He was born in Pont-à-Mousson, Lorraine, France, where his father, William Barclay, held the chair of civil law. His mother was a Frenchwoman. His early education was obtained at the Jesuit College. While there, at the age of nineteen, he wrote a commentary on the Thebais of Statius. In 1603 he crossed with his father to London. Barclay had persistently maintained his Scottish nationality in his French surroundings, and probably found in James VI and I's accession an opportunity which he would not let slip.
He did not remain long in England, where he is supposed to have published the first part of his Euphormionis Satyricon against the Jesuits, for in 1605 when a second edition of that book appeared in Paris, he was there, having already spent some time in Angers, and being now the husband of a French girl, Louise Debonaire. He returned to London with his wife in 1606, and there published his Sylvae, a collection of Latin poems. In the following year the second part of the Satyricon appeared in Paris. James VI is said to have been attracted by his scholarship, but particulars of this, or of his life in London generally, are not available. In 1616 he went to Rome, for some reason unexplained, and there resided till his death on the 15th of August 1621.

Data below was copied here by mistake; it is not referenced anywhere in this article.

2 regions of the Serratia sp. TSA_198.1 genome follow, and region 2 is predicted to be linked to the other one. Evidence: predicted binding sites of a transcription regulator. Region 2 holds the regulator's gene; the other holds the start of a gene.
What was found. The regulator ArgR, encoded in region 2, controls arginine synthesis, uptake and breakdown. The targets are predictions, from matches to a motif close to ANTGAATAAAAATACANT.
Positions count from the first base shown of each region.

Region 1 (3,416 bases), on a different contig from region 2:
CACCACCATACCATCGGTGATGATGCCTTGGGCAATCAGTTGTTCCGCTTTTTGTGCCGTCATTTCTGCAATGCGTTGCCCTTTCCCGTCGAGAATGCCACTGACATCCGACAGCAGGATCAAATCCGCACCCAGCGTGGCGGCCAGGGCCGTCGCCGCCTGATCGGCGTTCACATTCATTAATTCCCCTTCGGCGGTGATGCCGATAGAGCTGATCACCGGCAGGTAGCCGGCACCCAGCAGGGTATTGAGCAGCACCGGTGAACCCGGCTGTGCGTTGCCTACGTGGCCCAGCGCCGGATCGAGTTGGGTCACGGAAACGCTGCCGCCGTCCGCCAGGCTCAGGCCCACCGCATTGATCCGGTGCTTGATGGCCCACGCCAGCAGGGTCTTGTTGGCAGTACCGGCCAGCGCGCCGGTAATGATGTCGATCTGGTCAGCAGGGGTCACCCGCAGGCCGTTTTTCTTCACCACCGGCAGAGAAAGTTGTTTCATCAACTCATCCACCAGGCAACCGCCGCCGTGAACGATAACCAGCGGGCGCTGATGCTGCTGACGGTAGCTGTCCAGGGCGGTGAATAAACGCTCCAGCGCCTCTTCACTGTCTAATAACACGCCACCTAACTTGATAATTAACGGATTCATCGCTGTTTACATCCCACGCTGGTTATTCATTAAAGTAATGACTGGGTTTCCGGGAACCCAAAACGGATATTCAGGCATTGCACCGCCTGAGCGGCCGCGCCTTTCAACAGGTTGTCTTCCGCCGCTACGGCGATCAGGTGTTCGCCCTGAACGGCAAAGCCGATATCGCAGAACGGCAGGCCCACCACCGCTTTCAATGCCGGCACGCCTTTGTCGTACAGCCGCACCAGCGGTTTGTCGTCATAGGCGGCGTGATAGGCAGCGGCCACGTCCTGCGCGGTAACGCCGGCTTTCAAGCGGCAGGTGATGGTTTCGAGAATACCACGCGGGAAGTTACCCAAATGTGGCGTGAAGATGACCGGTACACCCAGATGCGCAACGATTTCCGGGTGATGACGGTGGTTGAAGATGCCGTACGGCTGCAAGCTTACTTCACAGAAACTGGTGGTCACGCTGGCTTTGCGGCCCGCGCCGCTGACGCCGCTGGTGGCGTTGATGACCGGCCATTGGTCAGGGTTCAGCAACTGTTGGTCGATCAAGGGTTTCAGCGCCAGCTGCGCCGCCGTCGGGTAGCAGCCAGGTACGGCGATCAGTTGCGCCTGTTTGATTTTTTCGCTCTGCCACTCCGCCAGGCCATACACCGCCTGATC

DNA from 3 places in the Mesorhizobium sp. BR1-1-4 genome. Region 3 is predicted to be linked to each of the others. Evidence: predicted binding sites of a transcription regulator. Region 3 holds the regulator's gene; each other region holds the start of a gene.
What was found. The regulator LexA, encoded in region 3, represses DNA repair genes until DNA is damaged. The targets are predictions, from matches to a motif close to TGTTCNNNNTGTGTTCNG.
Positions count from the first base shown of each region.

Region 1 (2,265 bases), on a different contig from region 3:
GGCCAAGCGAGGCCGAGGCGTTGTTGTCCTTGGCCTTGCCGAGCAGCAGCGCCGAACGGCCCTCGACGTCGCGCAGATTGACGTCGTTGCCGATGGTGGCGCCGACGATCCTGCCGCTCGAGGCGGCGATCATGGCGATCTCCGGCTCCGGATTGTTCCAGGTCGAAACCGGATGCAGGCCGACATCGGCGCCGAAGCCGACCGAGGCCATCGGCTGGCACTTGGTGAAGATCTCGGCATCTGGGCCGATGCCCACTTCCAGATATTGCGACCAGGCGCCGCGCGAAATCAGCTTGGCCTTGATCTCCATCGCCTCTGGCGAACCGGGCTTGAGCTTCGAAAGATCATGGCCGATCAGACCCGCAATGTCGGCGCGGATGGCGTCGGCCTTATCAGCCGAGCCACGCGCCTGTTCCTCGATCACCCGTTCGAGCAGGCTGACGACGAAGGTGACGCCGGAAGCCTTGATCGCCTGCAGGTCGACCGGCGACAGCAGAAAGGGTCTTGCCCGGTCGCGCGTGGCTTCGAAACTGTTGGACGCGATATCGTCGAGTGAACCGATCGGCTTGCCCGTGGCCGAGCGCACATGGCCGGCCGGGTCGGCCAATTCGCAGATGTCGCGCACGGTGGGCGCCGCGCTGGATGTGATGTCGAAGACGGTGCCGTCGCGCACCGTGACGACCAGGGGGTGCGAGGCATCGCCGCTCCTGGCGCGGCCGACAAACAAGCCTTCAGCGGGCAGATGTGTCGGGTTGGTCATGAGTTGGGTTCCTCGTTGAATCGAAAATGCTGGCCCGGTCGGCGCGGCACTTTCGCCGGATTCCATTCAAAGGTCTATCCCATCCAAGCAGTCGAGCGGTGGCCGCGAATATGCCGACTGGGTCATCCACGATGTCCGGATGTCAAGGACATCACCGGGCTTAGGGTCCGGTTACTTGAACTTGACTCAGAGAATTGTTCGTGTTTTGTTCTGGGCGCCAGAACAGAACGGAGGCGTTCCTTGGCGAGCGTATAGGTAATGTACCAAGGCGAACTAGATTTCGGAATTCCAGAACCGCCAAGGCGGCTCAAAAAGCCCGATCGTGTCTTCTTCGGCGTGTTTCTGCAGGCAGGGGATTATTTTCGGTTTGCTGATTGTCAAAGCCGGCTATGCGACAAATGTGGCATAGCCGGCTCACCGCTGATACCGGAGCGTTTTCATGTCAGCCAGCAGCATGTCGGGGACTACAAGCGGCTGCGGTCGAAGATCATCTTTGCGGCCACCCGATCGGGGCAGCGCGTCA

In 1609 he edited the De Potestate Papae, an anti-papal treatise by his father, who had died in the preceding year, and in 1611 he issued an Apologia or "third part" of the Satyricon, in answer to the attacks of the Jesuits. A so-called "fourth part," with the title of Icon Animorum, describing the character and manners of the European nations, appeared in 1614.
He appears to have been on better terms with the Church and notably with Bellarmine; for in 1617 he issued, from a press at Cologne, a Paraeneis ad Sectarios, an attack on the position of Protestantism. The literary effort of his closing years was his best-known work the Argenis, a political romance, resembling in certain respects the Arcadia of Sidney, and the Utopia of More, completed about a fortnight before his death, which has been said to have been hastened by poison.